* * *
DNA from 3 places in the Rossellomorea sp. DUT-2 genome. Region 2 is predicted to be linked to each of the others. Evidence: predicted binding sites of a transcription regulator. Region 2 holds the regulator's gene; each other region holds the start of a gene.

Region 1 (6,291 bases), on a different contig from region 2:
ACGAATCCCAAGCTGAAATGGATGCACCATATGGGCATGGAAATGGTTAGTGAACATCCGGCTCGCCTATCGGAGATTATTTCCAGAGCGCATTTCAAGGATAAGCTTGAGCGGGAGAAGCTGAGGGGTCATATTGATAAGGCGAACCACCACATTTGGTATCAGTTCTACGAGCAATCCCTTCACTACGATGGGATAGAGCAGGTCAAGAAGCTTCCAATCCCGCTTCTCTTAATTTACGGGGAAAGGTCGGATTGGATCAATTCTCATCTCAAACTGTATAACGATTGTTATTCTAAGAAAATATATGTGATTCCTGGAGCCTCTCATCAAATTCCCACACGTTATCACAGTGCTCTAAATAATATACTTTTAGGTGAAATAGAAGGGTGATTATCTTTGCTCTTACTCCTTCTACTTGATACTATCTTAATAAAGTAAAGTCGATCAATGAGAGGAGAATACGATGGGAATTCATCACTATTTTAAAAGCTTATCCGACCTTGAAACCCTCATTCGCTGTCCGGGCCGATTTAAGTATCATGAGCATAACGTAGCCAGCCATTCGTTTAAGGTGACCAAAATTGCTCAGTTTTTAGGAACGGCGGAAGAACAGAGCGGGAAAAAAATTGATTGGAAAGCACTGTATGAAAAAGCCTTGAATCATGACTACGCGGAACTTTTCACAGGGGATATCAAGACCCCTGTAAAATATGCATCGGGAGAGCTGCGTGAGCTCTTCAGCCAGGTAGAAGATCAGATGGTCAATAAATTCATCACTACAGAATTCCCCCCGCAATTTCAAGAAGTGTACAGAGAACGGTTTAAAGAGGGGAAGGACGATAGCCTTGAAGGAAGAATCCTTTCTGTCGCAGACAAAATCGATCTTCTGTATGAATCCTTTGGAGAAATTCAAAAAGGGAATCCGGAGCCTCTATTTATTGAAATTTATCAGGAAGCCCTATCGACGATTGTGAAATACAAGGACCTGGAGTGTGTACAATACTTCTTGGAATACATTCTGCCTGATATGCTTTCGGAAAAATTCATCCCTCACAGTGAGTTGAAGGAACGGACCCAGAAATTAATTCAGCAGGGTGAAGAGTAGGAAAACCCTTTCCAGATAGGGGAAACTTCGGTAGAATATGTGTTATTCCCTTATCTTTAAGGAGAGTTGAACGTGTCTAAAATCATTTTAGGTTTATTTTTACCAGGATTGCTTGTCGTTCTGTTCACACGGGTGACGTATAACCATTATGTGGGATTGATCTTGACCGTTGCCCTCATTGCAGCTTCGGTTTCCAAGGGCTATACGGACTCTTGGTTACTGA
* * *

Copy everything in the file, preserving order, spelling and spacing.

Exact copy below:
DNA from 3 places in the Rossellomorea sp. DUT-2 genome. Region 2 is predicted to be linked to each of the others. Evidence: predicted binding sites of a transcription regulator. Region 2 holds the regulator's gene; each other region holds the start of a gene.

Region 1 (6,291 bases), on a different contig from region 2:
ACGAATCCCAAGCTGAAATGGATGCACCATATGGGCATGGAAATGGTTAGTGAACATCCGGCTCGCCTATCGGAGATTATTTCCAGAGCGCATTTCAAGGATAAGCTTGAGCGGGAGAAGCTGAGGGGTCATATTGATAAGGCGAACCACCACATTTGGTATCAGTTCTACGAGCAATCCCTTCACTACGATGGGATAGAGCAGGTCAAGAAGCTTCCAATCCCGCTTCTCTTAATTTACGGGGAAAGGTCGGATTGGATCAATTCTCATCTCAAACTGTATAACGATTGTTATTCTAAGAAAATATATGTGATTCCTGGAGCCTCTCATCAAATTCCCACACGTTATCACAGTGCTCTAAATAATATACTTTTAGGTGAAATAGAAGGGTGATTATCTTTGCTCTTACTCCTTCTACTTGATACTATCTTAATAAAGTAAAGTCGATCAATGAGAGGAGAATACGATGGGAATTCATCACTATTTTAAAAGCTTATCCGACCTTGAAACCCTCATTCGCTGTCCGGGCCGATTTAAGTATCATGAGCATAACGTAGCCAGCCATTCGTTTAAGGTGACCAAAATTGCTCAGTTTTTAGGAACGGCGGAAGAACAGAGCGGGAAAAAAATTGATTGGAAAGCACTGTATGAAAAAGCCTTGAATCATGACTACGCGGAACTTTTCACAGGGGATATCAAGACCCCTGTAAAATATGCATCGGGAGAGCTGCGTGAGCTCTTCAGCCAGGTAGAAGATCAGATGGTCAATAAATTCATCACTACAGAATTCCCCCCGCAATTTCAAGAAGTGTACAGAGAACGGTTTAAAGAGGGGAAGGACGATAGCCTTGAAGGAAGAATCCTTTCTGTCGCAGACAAAATCGATCTTCTGTATGAATCCTTTGGAGAAATTCAAAAAGGGAATCCGGAGCCTCTATTTATTGAAATTTATCAGGAAGCCCTATCGACGATTGTGAAATACAAGGACCTGGAGTGTGTACAATACTTCTTGGAATACATTCTGCCTGATATGCTTTCGGAAAAATTCATCCCTCACAGTGAGTTGAAGGAACGGACCCAGAAATTAATTCAGCAGGGTGAAGAGTAGGAAAACCCTTTCCAGATAGGGGAAACTTCGGTAGAATATGTGTTATTCCCTTATCTTTAAGGAGAGTTGAACGTGTCTAAAATCATTTTAGGTTTATTTTTACCAGGATTGCTTGTCGTTCTGTTCACACGGGTGACGTATAACCATTATGTGGGATTGATCTTGACCGTTGCCCTCATTGCAGCTTCGGTTTCCAAGGGCTATACGGACTCTTGGTTACTGA